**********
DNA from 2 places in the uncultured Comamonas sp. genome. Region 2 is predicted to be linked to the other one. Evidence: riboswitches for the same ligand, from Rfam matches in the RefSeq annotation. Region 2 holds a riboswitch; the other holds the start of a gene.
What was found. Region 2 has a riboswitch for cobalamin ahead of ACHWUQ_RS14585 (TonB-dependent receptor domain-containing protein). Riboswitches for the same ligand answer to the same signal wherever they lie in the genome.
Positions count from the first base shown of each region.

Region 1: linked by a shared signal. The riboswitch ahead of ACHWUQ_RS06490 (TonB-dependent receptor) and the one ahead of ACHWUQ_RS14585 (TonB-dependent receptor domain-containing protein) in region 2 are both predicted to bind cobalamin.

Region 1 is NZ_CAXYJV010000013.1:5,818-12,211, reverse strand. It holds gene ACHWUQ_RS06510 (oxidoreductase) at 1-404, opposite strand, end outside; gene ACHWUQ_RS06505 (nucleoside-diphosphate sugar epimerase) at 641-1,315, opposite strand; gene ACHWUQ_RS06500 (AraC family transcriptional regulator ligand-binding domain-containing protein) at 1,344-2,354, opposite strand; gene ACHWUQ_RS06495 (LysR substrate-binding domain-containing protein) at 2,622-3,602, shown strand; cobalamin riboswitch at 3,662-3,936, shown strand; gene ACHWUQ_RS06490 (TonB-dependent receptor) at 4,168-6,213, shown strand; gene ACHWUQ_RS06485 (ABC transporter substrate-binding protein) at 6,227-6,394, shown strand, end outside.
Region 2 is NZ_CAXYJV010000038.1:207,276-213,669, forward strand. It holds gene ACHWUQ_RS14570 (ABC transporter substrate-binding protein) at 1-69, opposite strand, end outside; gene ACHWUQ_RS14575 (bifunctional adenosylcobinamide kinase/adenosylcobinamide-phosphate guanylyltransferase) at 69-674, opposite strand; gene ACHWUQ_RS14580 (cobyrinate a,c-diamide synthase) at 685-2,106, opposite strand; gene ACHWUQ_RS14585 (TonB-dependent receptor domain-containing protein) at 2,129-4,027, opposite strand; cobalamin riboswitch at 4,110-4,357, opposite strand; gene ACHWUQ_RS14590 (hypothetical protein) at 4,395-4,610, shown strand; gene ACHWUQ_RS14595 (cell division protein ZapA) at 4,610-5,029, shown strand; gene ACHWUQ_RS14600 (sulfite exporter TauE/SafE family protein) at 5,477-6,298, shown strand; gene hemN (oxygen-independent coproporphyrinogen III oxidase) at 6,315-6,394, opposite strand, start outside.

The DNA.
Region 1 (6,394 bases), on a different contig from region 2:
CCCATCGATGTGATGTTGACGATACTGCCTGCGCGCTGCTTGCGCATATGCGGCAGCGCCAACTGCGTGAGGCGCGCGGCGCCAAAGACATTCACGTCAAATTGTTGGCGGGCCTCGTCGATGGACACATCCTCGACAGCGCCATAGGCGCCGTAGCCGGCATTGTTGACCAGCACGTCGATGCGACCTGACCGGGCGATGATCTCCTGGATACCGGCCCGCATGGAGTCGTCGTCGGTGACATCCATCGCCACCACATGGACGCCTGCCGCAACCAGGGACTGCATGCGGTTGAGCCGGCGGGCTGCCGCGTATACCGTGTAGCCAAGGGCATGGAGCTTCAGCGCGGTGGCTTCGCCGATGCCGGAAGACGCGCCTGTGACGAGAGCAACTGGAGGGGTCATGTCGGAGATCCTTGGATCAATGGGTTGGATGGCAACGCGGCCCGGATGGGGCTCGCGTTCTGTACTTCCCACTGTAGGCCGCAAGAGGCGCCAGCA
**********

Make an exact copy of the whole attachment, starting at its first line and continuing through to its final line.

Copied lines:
DNA from 2 places in the uncultured Comamonas sp. genome. Region 2 is predicted to be linked to the other one. Evidence: riboswitches for the same ligand, from Rfam matches in the RefSeq annotation. Region 2 holds a riboswitch; the other holds the start of a gene.
What was found. Region 2 has a riboswitch for cobalamin ahead of ACHWUQ_RS14585 (TonB-dependent receptor domain-containing protein). Riboswitches for the same ligand answer to the same signal wherever they lie in the genome.
Positions count from the first base shown of each region.

Region 1: linked by a shared signal. The riboswitch ahead of ACHWUQ_RS06490 (TonB-dependent receptor) and the one ahead of ACHWUQ_RS14585 (TonB-dependent receptor domain-containing protein) in region 2 are both predicted to bind cobalamin.

Region 1 is NZ_CAXYJV010000013.1:5,818-12,211, reverse strand. It holds gene ACHWUQ_RS06510 (oxidoreductase) at 1-404, opposite strand, end outside; gene ACHWUQ_RS06505 (nucleoside-diphosphate sugar epimerase) at 641-1,315, opposite strand; gene ACHWUQ_RS06500 (AraC family transcriptional regulator ligand-binding domain-containing protein) at 1,344-2,354, opposite strand; gene ACHWUQ_RS06495 (LysR substrate-binding domain-containing protein) at 2,622-3,602, shown strand; cobalamin riboswitch at 3,662-3,936, shown strand; gene ACHWUQ_RS06490 (TonB-dependent receptor) at 4,168-6,213, shown strand; gene ACHWUQ_RS06485 (ABC transporter substrate-binding protein) at 6,227-6,394, shown strand, end outside.
Region 2 is NZ_CAXYJV010000038.1:207,276-213,669, forward strand. It holds gene ACHWUQ_RS14570 (ABC transporter substrate-binding protein) at 1-69, opposite strand, end outside; gene ACHWUQ_RS14575 (bifunctional adenosylcobinamide kinase/adenosylcobinamide-phosphate guanylyltransferase) at 69-674, opposite strand; gene ACHWUQ_RS14580 (cobyrinate a,c-diamide synthase) at 685-2,106, opposite strand; gene ACHWUQ_RS14585 (TonB-dependent receptor domain-containing protein) at 2,129-4,027, opposite strand; cobalamin riboswitch at 4,110-4,357, opposite strand; gene ACHWUQ_RS14590 (hypothetical protein) at 4,395-4,610, shown strand; gene ACHWUQ_RS14595 (cell division protein ZapA) at 4,610-5,029, shown strand; gene ACHWUQ_RS14600 (sulfite exporter TauE/SafE family protein) at 5,477-6,298, shown strand; gene hemN (oxygen-independent coproporphyrinogen III oxidase) at 6,315-6,394, opposite strand, start outside.

The DNA.
Region 1 (6,394 bases), on a different contig from region 2:
CCCATCGATGTGATGTTGACGATACTGCCTGCGCGCTGCTTGCGCATATGCGGCAGCGCCAACTGCGTGAGGCGCGCGGCGCCAAAGACATTCACGTCAAATTGTTGGCGGGCCTCGTCGATGGACACATCCTCGACAGCGCCATAGGCGCCGTAGCCGGCATTGTTGACCAGCACGTCGATGCGACCTGACCGGGCGATGATCTCCTGGATACCGGCCCGCATGGAGTCGTCGTCGGTGACATCCATCGCCACCACATGGACGCCTGCCGCAACCAGGGACTGCATGCGGTTGAGCCGGCGGGCTGCCGCGTATACCGTGTAGCCAAGGGCATGGAGCTTCAGCGCGGTGGCTTCGCCGATGCCGGAAGACGCGCCTGTGACGAGAGCAACTGGAGGGGTCATGTCGGAGATCCTTGGATCAATGGGTTGGATGGCAACGCGGCCCGGATGGGGCTCGCGTTCTGTACTTCCCACTGTAGGCCGCAAGAGGCGCCAGCA